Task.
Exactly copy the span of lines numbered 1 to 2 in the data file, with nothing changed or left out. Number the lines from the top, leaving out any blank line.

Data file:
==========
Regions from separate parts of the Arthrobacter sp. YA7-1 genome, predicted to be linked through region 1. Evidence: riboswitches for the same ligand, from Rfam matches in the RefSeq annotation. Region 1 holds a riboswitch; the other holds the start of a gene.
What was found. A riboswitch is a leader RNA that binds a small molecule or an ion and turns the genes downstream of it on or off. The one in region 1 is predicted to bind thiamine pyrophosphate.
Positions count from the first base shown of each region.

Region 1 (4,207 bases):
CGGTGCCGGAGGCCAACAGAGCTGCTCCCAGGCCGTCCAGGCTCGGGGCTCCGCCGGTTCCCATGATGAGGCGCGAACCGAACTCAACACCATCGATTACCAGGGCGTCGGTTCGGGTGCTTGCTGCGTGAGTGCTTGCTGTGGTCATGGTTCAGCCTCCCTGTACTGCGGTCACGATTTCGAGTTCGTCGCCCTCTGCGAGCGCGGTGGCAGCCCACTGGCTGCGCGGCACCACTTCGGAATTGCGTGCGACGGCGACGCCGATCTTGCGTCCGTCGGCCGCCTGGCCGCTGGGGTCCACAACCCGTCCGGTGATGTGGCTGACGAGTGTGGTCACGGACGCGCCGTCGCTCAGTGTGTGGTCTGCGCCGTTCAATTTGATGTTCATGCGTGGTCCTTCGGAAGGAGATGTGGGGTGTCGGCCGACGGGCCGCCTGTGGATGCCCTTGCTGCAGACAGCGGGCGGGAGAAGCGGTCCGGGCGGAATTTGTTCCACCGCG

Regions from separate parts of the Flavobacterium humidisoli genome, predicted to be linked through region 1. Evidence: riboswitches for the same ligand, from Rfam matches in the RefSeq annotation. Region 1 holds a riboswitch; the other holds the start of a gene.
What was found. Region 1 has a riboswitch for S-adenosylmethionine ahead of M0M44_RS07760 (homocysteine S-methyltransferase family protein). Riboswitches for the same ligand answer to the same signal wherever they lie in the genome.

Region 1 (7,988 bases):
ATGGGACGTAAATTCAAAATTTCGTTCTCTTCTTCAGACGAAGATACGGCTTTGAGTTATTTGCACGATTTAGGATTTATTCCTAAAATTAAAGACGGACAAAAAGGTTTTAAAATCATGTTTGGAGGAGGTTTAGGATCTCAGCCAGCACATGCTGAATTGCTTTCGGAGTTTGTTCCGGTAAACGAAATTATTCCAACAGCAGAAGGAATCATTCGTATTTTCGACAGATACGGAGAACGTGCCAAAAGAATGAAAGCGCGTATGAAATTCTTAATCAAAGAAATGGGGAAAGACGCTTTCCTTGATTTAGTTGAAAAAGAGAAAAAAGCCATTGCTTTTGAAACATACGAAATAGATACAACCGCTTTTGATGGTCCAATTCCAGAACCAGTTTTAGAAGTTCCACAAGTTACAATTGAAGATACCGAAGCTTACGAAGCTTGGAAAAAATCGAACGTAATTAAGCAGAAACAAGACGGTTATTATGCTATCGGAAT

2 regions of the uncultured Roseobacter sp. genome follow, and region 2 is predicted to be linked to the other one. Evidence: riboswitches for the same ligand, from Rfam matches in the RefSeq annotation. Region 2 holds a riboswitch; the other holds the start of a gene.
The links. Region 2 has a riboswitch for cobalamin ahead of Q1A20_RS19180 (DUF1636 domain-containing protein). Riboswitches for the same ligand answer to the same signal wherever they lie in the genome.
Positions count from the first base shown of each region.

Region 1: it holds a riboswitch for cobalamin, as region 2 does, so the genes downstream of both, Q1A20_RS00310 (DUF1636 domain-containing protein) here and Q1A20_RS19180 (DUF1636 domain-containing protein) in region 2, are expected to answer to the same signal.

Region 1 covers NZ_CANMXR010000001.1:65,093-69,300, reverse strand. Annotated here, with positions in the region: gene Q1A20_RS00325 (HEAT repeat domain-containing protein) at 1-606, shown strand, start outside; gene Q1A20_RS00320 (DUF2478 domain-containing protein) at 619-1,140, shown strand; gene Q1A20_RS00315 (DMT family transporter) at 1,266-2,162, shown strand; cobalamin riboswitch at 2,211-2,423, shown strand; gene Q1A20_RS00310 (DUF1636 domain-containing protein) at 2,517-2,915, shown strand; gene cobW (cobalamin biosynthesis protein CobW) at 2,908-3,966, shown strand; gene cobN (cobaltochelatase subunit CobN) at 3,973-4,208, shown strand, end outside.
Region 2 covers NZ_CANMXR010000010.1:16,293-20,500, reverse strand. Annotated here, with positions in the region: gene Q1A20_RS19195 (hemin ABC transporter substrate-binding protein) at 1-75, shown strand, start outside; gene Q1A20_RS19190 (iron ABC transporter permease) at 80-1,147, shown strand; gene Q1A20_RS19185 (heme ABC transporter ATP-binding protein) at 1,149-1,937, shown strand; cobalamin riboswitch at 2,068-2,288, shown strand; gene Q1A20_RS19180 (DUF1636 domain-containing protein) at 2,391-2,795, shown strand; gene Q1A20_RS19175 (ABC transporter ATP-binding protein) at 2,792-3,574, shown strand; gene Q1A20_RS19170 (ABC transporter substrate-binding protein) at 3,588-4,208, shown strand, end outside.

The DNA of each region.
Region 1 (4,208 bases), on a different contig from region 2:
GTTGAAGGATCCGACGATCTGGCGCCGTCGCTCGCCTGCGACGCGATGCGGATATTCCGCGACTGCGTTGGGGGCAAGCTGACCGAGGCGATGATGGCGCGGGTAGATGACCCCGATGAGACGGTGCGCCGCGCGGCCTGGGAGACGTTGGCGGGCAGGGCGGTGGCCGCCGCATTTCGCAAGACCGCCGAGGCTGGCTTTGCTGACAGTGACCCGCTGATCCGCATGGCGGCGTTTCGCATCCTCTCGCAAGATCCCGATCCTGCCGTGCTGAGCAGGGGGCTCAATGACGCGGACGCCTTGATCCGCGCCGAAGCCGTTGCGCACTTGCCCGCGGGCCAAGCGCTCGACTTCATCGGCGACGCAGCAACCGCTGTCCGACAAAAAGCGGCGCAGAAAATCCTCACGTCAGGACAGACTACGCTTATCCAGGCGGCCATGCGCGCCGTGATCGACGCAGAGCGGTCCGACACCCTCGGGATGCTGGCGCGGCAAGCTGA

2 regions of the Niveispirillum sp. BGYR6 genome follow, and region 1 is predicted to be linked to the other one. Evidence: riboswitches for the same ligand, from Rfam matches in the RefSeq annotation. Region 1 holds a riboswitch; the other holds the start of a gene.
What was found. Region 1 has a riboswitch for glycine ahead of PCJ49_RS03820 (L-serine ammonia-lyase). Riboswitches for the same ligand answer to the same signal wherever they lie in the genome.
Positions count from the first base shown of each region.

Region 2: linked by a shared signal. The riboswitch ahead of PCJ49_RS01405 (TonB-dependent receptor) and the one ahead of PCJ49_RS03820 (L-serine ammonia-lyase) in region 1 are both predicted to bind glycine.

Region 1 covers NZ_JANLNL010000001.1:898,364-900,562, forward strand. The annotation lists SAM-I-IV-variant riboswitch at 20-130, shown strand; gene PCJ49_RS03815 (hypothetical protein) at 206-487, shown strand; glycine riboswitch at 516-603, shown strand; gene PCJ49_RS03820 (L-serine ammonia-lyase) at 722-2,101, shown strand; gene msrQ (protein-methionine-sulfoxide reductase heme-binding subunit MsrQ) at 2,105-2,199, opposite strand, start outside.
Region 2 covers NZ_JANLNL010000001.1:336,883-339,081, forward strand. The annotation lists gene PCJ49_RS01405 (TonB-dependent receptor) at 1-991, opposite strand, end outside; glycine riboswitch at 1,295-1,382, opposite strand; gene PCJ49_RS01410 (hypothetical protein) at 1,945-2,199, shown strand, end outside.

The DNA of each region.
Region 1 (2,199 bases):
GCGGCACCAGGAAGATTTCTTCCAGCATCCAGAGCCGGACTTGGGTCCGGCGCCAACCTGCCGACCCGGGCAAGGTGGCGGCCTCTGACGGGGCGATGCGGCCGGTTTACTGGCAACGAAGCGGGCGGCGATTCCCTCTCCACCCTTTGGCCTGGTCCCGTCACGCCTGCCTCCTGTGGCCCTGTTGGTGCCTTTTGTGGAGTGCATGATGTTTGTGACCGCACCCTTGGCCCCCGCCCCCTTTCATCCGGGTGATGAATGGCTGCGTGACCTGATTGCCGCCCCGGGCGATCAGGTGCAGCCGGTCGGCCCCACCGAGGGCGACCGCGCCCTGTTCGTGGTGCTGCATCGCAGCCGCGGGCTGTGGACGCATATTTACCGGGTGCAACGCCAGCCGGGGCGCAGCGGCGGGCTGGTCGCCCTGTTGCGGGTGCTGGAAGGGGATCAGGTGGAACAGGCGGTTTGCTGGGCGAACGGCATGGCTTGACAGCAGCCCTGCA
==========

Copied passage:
Regions from separate parts of the Arthrobacter sp. YA7-1 genome, predicted to be linked through region 1. Evidence: riboswitches for the same ligand, from Rfam matches in the RefSeq annotation. Region 1 holds a riboswitch; the other holds the start of a gene.
What was found. A riboswitch is a leader RNA that binds a small molecule or an ion and turns the genes downstream of it on or off. The one in region 1 is predicted to bind thiamine pyrophosphate.